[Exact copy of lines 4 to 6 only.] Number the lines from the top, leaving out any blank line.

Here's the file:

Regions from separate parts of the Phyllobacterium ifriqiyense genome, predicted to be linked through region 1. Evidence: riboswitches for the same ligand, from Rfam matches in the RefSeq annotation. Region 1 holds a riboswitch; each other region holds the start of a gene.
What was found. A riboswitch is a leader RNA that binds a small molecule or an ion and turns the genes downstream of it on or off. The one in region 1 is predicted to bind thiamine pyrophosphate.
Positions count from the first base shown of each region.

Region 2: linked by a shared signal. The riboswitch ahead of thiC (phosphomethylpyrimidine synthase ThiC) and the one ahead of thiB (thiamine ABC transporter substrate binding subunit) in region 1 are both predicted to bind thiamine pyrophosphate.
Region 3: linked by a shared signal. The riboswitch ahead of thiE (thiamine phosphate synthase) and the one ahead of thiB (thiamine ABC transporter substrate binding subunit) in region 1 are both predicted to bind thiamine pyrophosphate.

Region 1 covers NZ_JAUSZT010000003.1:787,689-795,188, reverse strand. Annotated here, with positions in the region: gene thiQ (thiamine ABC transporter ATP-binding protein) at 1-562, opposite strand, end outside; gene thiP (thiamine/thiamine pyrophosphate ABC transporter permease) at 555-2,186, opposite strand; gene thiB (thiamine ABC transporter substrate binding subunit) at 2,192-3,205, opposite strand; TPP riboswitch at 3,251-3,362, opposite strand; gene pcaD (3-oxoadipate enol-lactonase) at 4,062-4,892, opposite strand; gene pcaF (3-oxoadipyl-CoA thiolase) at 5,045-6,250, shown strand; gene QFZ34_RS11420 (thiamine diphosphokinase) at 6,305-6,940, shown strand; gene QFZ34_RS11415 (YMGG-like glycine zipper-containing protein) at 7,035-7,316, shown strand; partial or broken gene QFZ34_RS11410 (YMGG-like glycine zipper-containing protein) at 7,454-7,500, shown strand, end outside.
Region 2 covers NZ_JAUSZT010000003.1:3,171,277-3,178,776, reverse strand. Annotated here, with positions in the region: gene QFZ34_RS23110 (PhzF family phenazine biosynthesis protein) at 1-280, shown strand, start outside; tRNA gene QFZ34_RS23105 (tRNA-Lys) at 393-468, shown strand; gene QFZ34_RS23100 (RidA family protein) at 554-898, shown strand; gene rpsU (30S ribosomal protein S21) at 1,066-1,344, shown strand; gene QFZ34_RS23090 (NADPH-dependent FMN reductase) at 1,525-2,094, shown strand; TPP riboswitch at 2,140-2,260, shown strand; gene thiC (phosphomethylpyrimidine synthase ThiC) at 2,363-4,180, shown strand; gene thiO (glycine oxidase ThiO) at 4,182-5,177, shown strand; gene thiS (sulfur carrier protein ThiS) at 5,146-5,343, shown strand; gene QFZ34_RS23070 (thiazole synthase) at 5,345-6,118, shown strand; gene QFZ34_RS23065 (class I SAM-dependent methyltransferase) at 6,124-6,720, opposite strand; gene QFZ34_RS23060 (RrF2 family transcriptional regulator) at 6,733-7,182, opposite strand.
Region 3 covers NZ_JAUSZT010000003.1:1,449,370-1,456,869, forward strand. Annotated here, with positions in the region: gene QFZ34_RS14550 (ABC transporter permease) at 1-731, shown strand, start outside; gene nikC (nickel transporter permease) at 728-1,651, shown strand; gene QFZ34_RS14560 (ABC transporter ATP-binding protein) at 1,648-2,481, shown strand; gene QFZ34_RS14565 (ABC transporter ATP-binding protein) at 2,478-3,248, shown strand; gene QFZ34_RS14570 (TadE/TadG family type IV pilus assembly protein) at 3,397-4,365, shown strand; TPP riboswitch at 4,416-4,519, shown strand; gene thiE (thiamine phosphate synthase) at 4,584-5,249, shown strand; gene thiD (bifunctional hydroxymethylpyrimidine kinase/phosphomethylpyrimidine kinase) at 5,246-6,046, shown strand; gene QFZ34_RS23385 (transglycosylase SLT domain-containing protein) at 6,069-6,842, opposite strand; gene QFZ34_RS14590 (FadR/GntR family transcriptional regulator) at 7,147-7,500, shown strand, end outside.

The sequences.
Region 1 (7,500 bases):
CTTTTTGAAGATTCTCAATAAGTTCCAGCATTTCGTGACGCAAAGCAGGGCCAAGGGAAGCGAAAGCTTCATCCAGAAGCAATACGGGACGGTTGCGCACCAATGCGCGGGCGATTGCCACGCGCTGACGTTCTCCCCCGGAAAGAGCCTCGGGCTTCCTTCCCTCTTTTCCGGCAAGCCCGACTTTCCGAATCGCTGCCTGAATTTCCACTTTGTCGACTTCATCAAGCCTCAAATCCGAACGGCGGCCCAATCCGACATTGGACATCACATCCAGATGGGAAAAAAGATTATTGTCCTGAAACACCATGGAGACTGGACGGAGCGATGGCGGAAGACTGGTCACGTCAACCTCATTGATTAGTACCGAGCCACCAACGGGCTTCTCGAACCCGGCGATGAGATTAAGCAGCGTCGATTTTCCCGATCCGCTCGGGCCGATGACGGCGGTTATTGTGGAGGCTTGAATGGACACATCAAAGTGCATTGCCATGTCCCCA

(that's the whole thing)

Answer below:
Region 2: linked by a shared signal. The riboswitch ahead of thiC (phosphomethylpyrimidine synthase ThiC) and the one ahead of thiB (thiamine ABC transporter substrate binding subunit) in region 1 are both predicted to bind thiamine pyrophosphate.
Region 3: linked by a shared signal. The riboswitch ahead of thiE (thiamine phosphate synthase) and the one ahead of thiB (thiamine ABC transporter substrate binding subunit) in region 1 are both predicted to bind thiamine pyrophosphate.

Region 1 covers NZ_JAUSZT010000003.1:787,689-795,188, reverse strand. Annotated here, with positions in the region: gene thiQ (thiamine ABC transporter ATP-binding protein) at 1-562, opposite strand, end outside; gene thiP (thiamine/thiamine pyrophosphate ABC transporter permease) at 555-2,186, opposite strand; gene thiB (thiamine ABC transporter substrate binding subunit) at 2,192-3,205, opposite strand; TPP riboswitch at 3,251-3,362, opposite strand; gene pcaD (3-oxoadipate enol-lactonase) at 4,062-4,892, opposite strand; gene pcaF (3-oxoadipyl-CoA thiolase) at 5,045-6,250, shown strand; gene QFZ34_RS11420 (thiamine diphosphokinase) at 6,305-6,940, shown strand; gene QFZ34_RS11415 (YMGG-like glycine zipper-containing protein) at 7,035-7,316, shown strand; partial or broken gene QFZ34_RS11410 (YMGG-like glycine zipper-containing protein) at 7,454-7,500, shown strand, end outside.